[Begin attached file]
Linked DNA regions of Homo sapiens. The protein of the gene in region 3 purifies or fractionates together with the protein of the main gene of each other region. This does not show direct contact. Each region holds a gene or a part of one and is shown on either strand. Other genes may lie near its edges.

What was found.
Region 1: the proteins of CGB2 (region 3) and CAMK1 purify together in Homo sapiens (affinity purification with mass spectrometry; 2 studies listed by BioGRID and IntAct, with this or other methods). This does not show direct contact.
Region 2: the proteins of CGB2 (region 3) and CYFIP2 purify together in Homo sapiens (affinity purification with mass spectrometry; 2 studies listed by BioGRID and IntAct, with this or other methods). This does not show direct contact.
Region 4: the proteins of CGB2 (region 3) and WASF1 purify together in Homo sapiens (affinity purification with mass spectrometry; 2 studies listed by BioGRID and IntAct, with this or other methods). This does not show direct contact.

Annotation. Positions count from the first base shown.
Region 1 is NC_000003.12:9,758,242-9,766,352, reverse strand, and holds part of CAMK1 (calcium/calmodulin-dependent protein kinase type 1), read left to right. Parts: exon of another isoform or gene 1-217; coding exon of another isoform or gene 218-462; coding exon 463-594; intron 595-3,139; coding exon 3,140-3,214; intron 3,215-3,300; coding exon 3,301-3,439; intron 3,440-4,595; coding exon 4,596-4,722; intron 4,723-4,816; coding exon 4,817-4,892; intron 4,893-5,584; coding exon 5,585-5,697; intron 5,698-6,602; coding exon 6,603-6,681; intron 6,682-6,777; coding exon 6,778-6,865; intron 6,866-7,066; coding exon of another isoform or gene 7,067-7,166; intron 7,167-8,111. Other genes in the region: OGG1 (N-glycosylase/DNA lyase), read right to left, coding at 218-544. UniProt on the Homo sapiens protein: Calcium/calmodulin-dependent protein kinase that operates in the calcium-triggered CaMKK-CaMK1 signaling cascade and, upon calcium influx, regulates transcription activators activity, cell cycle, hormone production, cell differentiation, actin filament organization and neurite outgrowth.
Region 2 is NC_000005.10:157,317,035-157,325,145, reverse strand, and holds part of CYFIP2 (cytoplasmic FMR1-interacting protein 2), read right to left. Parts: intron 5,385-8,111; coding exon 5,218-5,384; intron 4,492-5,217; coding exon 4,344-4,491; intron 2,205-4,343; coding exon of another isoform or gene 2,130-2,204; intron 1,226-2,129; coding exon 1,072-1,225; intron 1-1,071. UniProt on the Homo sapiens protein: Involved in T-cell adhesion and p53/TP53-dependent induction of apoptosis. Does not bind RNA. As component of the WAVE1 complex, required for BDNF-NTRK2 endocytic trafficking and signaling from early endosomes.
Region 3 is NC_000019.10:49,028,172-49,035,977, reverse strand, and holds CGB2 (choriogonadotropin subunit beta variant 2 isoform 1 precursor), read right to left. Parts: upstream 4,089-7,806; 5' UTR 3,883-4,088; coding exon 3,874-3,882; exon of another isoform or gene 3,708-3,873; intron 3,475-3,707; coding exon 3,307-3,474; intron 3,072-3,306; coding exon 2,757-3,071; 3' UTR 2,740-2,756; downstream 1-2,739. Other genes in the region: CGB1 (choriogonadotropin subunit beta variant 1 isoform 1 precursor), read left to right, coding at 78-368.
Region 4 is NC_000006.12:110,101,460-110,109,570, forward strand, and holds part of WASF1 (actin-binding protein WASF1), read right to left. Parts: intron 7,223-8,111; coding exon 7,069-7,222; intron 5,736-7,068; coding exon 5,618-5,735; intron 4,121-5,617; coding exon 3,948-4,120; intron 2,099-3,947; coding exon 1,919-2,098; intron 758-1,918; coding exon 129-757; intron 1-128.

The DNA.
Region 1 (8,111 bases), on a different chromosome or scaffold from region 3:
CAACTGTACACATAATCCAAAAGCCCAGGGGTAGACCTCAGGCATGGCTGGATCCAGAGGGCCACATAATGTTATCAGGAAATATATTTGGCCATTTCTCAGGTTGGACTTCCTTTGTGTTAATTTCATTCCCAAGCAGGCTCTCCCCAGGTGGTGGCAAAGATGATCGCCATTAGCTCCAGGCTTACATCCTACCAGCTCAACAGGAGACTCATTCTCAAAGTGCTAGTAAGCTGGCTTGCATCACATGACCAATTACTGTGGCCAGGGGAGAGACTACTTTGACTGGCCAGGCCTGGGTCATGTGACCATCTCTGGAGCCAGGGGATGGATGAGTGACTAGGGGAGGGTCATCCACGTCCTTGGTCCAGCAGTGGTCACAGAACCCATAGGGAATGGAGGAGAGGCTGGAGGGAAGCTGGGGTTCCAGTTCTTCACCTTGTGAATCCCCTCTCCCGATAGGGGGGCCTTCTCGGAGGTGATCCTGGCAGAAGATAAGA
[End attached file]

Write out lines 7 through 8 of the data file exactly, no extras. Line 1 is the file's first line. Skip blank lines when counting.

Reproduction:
Region 1 is NC_000003.12:9,758,242-9,766,352, reverse strand, and holds part of CAMK1 (calcium/calmodulin-dependent protein kinase type 1), read left to right. Parts: exon of another isoform or gene 1-217; coding exon of another isoform or gene 218-462; coding exon 463-594; intron 595-3,139; coding exon 3,140-3,214; intron 3,215-3,300; coding exon 3,301-3,439; intron 3,440-4,595; coding exon 4,596-4,722; intron 4,723-4,816; coding exon 4,817-4,892; intron 4,893-5,584; coding exon 5,585-5,697; intron 5,698-6,602; coding exon 6,603-6,681; intron 6,682-6,777; coding exon 6,778-6,865; intron 6,866-7,066; coding exon of another isoform or gene 7,067-7,166; intron 7,167-8,111. Other genes in the region: OGG1 (N-glycosylase/DNA lyase), read right to left, coding at 218-544. UniProt on the Homo sapiens protein: Calcium/calmodulin-dependent protein kinase that operates in the calcium-triggered CaMKK-CaMK1 signaling cascade and, upon calcium influx, regulates transcription activators activity, cell cycle, hormone production, cell differentiation, actin filament organization and neurite outgrowth.
Region 2 is NC_000005.10:157,317,035-157,325,145, reverse strand, and holds part of CYFIP2 (cytoplasmic FMR1-interacting protein 2), read right to left. Parts: intron 5,385-8,111; coding exon 5,218-5,384; intron 4,492-5,217; coding exon 4,344-4,491; intron 2,205-4,343; coding exon of another isoform or gene 2,130-2,204; intron 1,226-2,129; coding exon 1,072-1,225; intron 1-1,071. UniProt on the Homo sapiens protein: Involved in T-cell adhesion and p53/TP53-dependent induction of apoptosis. Does not bind RNA. As component of the WAVE1 complex, required for BDNF-NTRK2 endocytic trafficking and signaling from early endosomes.